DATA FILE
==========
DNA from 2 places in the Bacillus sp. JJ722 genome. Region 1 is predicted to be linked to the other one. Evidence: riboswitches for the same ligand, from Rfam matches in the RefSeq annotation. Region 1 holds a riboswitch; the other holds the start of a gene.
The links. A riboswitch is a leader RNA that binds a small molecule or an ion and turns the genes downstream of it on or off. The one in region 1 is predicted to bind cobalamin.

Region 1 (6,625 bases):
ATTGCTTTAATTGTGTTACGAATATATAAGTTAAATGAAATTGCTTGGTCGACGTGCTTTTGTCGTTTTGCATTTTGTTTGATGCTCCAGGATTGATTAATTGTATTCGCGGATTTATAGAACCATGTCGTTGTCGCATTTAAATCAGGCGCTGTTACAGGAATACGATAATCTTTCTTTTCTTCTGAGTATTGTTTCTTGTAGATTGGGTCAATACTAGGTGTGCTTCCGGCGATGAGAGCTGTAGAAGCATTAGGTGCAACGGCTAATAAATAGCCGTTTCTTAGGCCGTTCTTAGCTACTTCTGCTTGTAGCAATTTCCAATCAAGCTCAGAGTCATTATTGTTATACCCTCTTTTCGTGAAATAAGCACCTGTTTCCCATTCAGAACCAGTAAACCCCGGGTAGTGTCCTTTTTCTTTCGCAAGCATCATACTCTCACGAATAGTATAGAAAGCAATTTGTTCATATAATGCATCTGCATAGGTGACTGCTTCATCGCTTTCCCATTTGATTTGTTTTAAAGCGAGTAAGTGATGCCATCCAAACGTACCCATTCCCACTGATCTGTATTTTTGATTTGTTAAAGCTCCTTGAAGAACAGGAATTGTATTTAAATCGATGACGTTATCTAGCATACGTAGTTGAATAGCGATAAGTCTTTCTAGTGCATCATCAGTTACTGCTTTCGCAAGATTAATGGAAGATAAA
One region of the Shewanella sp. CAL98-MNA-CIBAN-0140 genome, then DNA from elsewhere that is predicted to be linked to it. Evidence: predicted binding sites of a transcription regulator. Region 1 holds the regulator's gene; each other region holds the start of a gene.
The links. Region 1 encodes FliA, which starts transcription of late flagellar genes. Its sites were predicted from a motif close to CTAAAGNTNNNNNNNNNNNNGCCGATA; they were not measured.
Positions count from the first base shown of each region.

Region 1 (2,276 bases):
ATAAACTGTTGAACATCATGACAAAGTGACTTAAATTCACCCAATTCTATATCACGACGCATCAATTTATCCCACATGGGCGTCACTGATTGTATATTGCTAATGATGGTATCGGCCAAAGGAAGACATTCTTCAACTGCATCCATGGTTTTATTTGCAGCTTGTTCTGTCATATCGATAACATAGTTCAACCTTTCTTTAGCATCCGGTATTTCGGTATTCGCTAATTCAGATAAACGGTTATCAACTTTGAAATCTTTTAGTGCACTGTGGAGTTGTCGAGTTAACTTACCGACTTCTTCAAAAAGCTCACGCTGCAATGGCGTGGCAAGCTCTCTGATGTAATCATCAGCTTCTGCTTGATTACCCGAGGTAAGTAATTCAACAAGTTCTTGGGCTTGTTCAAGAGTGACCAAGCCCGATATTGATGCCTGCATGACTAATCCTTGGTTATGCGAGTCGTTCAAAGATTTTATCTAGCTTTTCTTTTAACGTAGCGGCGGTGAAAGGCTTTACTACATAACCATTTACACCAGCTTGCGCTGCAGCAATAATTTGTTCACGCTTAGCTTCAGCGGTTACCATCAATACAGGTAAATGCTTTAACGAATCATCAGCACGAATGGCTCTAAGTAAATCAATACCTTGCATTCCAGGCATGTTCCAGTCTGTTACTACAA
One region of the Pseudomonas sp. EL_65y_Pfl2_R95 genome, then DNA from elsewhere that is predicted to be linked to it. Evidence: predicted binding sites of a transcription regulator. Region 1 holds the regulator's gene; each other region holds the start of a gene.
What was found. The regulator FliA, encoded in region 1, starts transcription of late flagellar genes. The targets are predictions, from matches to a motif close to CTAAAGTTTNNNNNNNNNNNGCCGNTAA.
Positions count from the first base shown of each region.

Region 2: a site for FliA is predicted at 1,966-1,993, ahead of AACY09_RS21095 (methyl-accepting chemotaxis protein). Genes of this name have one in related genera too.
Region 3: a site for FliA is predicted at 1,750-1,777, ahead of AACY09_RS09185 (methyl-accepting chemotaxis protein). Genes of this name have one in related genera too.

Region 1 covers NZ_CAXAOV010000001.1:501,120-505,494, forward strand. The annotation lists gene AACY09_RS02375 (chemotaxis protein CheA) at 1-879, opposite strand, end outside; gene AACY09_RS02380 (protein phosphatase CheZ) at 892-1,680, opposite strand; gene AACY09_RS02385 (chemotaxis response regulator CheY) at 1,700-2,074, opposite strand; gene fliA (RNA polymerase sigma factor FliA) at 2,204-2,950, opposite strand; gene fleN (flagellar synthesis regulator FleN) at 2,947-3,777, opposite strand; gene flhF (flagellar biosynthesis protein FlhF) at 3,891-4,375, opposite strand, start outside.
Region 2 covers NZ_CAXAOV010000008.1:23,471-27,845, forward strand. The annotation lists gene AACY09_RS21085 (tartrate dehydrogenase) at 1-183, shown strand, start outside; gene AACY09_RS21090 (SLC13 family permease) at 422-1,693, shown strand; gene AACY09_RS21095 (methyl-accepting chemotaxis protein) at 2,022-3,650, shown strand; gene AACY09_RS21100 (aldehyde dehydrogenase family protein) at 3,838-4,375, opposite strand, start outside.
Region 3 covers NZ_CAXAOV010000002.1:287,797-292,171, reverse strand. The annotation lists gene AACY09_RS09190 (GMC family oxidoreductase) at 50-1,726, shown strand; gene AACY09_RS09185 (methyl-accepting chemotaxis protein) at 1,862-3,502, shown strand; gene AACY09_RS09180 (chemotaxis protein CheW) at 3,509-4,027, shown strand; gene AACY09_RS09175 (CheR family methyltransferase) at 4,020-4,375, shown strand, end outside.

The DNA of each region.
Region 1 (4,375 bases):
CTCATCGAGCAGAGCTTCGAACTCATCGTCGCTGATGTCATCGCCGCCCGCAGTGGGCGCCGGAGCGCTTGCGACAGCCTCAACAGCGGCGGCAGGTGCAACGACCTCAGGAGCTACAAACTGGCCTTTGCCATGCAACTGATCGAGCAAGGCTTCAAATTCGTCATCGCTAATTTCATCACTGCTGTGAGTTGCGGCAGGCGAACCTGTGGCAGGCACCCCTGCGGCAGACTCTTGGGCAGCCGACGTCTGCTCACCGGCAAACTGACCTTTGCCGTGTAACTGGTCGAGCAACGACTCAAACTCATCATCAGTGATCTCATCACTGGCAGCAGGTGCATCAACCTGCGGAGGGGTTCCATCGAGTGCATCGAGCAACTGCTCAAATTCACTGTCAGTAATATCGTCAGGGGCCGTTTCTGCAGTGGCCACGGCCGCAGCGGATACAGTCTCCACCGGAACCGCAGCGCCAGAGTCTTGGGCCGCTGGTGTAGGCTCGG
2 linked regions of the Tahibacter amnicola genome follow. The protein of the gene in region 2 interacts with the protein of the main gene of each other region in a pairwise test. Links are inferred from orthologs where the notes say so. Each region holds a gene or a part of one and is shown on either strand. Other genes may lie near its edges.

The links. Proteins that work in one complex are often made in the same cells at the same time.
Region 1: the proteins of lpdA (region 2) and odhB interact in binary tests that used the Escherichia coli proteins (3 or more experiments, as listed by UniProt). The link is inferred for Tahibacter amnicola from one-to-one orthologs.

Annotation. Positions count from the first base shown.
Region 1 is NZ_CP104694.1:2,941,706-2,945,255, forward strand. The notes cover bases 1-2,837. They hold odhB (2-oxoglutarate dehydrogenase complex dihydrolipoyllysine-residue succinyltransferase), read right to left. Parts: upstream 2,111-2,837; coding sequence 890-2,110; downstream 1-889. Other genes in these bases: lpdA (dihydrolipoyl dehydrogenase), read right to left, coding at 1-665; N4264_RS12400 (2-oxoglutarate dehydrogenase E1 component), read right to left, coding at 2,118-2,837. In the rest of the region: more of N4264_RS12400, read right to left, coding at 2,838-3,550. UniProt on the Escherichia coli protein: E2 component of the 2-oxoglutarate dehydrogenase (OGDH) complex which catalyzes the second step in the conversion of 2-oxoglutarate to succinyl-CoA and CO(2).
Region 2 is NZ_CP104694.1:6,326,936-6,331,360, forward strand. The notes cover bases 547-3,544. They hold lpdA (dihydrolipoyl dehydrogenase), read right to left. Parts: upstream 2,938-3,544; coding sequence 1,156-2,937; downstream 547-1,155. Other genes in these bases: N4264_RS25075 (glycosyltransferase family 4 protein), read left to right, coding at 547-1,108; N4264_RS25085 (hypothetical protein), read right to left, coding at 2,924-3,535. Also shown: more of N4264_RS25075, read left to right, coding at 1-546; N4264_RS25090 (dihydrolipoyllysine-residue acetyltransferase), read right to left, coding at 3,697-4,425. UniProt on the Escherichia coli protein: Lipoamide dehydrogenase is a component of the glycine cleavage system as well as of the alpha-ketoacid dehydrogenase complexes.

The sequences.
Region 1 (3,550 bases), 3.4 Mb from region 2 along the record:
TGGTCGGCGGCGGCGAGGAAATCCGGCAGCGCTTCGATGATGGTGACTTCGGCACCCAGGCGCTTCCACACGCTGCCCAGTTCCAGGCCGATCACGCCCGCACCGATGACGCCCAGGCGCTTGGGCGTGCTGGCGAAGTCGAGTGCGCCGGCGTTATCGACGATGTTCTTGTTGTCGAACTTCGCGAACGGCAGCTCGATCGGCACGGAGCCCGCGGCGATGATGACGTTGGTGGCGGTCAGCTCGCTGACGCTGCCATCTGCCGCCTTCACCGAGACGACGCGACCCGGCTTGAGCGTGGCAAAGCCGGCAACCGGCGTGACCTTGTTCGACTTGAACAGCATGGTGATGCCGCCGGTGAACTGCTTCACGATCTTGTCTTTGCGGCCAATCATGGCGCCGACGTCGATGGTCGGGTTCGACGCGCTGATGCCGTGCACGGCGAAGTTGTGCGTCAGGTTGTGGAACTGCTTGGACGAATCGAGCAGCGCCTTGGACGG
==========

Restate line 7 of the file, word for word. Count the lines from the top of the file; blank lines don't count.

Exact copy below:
Positions count from the first base shown of each region.